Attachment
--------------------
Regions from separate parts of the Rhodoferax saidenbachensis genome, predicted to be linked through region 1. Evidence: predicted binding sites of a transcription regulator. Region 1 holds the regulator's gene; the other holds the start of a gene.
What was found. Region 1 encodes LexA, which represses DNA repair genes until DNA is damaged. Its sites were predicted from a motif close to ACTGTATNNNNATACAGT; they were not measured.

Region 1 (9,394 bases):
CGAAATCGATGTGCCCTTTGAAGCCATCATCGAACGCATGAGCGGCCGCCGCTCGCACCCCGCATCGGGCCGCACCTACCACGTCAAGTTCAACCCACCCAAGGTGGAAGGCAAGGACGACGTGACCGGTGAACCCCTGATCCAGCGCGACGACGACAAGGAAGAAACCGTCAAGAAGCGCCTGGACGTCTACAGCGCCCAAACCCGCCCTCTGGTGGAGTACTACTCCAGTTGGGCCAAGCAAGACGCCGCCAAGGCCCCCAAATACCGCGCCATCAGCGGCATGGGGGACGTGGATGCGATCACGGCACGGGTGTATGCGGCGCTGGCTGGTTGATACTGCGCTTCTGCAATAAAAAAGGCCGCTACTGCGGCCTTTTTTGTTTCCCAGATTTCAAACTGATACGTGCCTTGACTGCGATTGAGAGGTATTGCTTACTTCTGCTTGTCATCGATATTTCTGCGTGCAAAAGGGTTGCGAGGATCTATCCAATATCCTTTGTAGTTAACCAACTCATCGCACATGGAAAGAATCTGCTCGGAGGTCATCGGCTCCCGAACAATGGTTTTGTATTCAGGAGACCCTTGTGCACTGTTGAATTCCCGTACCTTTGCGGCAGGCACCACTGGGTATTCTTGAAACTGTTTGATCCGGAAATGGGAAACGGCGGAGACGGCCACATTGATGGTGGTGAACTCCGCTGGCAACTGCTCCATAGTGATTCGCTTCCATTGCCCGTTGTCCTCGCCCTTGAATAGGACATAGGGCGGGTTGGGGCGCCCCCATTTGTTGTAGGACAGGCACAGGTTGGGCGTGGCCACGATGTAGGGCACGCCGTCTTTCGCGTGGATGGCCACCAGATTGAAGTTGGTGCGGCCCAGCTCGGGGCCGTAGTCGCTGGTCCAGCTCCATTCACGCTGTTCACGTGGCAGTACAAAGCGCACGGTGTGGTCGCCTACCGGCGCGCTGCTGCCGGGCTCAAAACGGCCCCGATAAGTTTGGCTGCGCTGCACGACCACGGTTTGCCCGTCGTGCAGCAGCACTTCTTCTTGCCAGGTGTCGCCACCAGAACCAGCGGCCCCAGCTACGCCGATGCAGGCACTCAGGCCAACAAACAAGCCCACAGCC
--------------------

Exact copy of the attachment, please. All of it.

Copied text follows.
Regions from separate parts of the Rhodoferax saidenbachensis genome, predicted to be linked through region 1. Evidence: predicted binding sites of a transcription regulator. Region 1 holds the regulator's gene; the other holds the start of a gene.
What was found. Region 1 encodes LexA, which represses DNA repair genes until DNA is damaged. Its sites were predicted from a motif close to ACTGTATNNNNATACAGT; they were not measured.

Region 1 (9,394 bases):
CGAAATCGATGTGCCCTTTGAAGCCATCATCGAACGCATGAGCGGCCGCCGCTCGCACCCCGCATCGGGCCGCACCTACCACGTCAAGTTCAACCCACCCAAGGTGGAAGGCAAGGACGACGTGACCGGTGAACCCCTGATCCAGCGCGACGACGACAAGGAAGAAACCGTCAAGAAGCGCCTGGACGTCTACAGCGCCCAAACCCGCCCTCTGGTGGAGTACTACTCCAGTTGGGCCAAGCAAGACGCCGCCAAGGCCCCCAAATACCGCGCCATCAGCGGCATGGGGGACGTGGATGCGATCACGGCACGGGTGTATGCGGCGCTGGCTGGTTGATACTGCGCTTCTGCAATAAAAAAGGCCGCTACTGCGGCCTTTTTTGTTTCCCAGATTTCAAACTGATACGTGCCTTGACTGCGATTGAGAGGTATTGCTTACTTCTGCTTGTCATCGATATTTCTGCGTGCAAAAGGGTTGCGAGGATCTATCCAATATCCTTTGTAGTTAACCAACTCATCGCACATGGAAAGAATCTGCTCGGAGGTCATCGGCTCCCGAACAATGGTTTTGTATTCAGGAGACCCTTGTGCACTGTTGAATTCCCGTACCTTTGCGGCAGGCACCACTGGGTATTCTTGAAACTGTTTGATCCGGAAATGGGAAACGGCGGAGACGGCCACATTGATGGTGGTGAACTCCGCTGGCAACTGCTCCATAGTGATTCGCTTCCATTGCCCGTTGTCCTCGCCCTTGAATAGGACATAGGGCGGGTTGGGGCGCCCCCATTTGTTGTAGGACAGGCACAGGTTGGGCGTGGCCACGATGTAGGGCACGCCGTCTTTCGCGTGGATGGCCACCAGATTGAAGTTGGTGCGGCCCAGCTCGGGGCCGTAGTCGCTGGTCCAGCTCCATTCACGCTGTTCACGTGGCAGTACAAAGCGCACGGTGTGGTCGCCTACCGGCGCGCTGCTGCCGGGCTCAAAACGGCCCCGATAAGTTTGGCTGCGCTGCACGACCACGGTTTGCCCGTCGTGCAGCAGCACTTCTTCTTGCCAGGTGTCGCCACCAGAACCAGCGGCCCCAGCTACGCCGATGCAGGCACTCAGGCCAACAAACAAGCCCACAGCC